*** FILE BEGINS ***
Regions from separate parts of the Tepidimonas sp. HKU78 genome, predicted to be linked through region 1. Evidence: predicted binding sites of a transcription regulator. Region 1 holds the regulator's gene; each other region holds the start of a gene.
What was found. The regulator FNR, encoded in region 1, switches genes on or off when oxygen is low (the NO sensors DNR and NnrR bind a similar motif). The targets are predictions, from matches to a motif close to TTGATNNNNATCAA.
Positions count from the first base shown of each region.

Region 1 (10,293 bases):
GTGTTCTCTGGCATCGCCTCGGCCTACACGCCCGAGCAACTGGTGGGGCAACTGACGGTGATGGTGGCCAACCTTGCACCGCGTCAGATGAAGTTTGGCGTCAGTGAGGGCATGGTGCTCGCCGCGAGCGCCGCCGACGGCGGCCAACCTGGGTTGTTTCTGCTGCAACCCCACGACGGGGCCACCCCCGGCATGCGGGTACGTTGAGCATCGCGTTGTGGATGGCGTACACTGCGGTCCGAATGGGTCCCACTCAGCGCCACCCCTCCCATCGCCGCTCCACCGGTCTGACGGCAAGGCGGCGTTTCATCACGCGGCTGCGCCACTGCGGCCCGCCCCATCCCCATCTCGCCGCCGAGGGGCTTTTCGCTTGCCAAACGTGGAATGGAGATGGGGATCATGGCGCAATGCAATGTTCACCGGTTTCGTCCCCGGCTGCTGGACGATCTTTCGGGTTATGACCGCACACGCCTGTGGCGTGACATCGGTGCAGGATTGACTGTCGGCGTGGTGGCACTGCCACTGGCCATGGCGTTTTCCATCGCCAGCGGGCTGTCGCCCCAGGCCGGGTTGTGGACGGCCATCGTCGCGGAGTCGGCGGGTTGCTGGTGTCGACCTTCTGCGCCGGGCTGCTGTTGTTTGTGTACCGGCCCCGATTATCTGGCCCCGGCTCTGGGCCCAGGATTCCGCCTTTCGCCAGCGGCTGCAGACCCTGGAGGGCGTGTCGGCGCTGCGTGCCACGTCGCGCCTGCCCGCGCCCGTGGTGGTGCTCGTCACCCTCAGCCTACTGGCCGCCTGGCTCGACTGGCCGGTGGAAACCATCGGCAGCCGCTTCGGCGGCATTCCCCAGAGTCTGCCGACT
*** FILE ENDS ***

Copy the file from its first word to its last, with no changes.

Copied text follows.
Regions from separate parts of the Tepidimonas sp. HKU78 genome, predicted to be linked through region 1. Evidence: predicted binding sites of a transcription regulator. Region 1 holds the regulator's gene; each other region holds the start of a gene.
What was found. The regulator FNR, encoded in region 1, switches genes on or off when oxygen is low (the NO sensors DNR and NnrR bind a similar motif). The targets are predictions, from matches to a motif close to TTGATNNNNATCAA.
Positions count from the first base shown of each region.

Region 1 (10,293 bases):
GTGTTCTCTGGCATCGCCTCGGCCTACACGCCCGAGCAACTGGTGGGGCAACTGACGGTGATGGTGGCCAACCTTGCACCGCGTCAGATGAAGTTTGGCGTCAGTGAGGGCATGGTGCTCGCCGCGAGCGCCGCCGACGGCGGCCAACCTGGGTTGTTTCTGCTGCAACCCCACGACGGGGCCACCCCCGGCATGCGGGTACGTTGAGCATCGCGTTGTGGATGGCGTACACTGCGGTCCGAATGGGTCCCACTCAGCGCCACCCCTCCCATCGCCGCTCCACCGGTCTGACGGCAAGGCGGCGTTTCATCACGCGGCTGCGCCACTGCGGCCCGCCCCATCCCCATCTCGCCGCCGAGGGGCTTTTCGCTTGCCAAACGTGGAATGGAGATGGGGATCATGGCGCAATGCAATGTTCACCGGTTTCGTCCCCGGCTGCTGGACGATCTTTCGGGTTATGACCGCACACGCCTGTGGCGTGACATCGGTGCAGGATTGACTGTCGGCGTGGTGGCACTGCCACTGGCCATGGCGTTTTCCATCGCCAGCGGGCTGTCGCCCCAGGCCGGGTTGTGGACGGCCATCGTCGCGGAGTCGGCGGGTTGCTGGTGTCGACCTTCTGCGCCGGGCTGCTGTTGTTTGTGTACCGGCCCCGATTATCTGGCCCCGGCTCTGGGCCCAGGATTCCGCCTTTCGCCAGCGGCTGCAGACCCTGGAGGGCGTGTCGGCGCTGCGTGCCACGTCGCGCCTGCCCGCGCCCGTGGTGGTGCTCGTCACCCTCAGCCTACTGGCCGCCTGGCTCGACTGGCCGGTGGAAACCATCGGCAGCCGCTTCGGCGGCATTCCCCAGAGTCTGCCGACT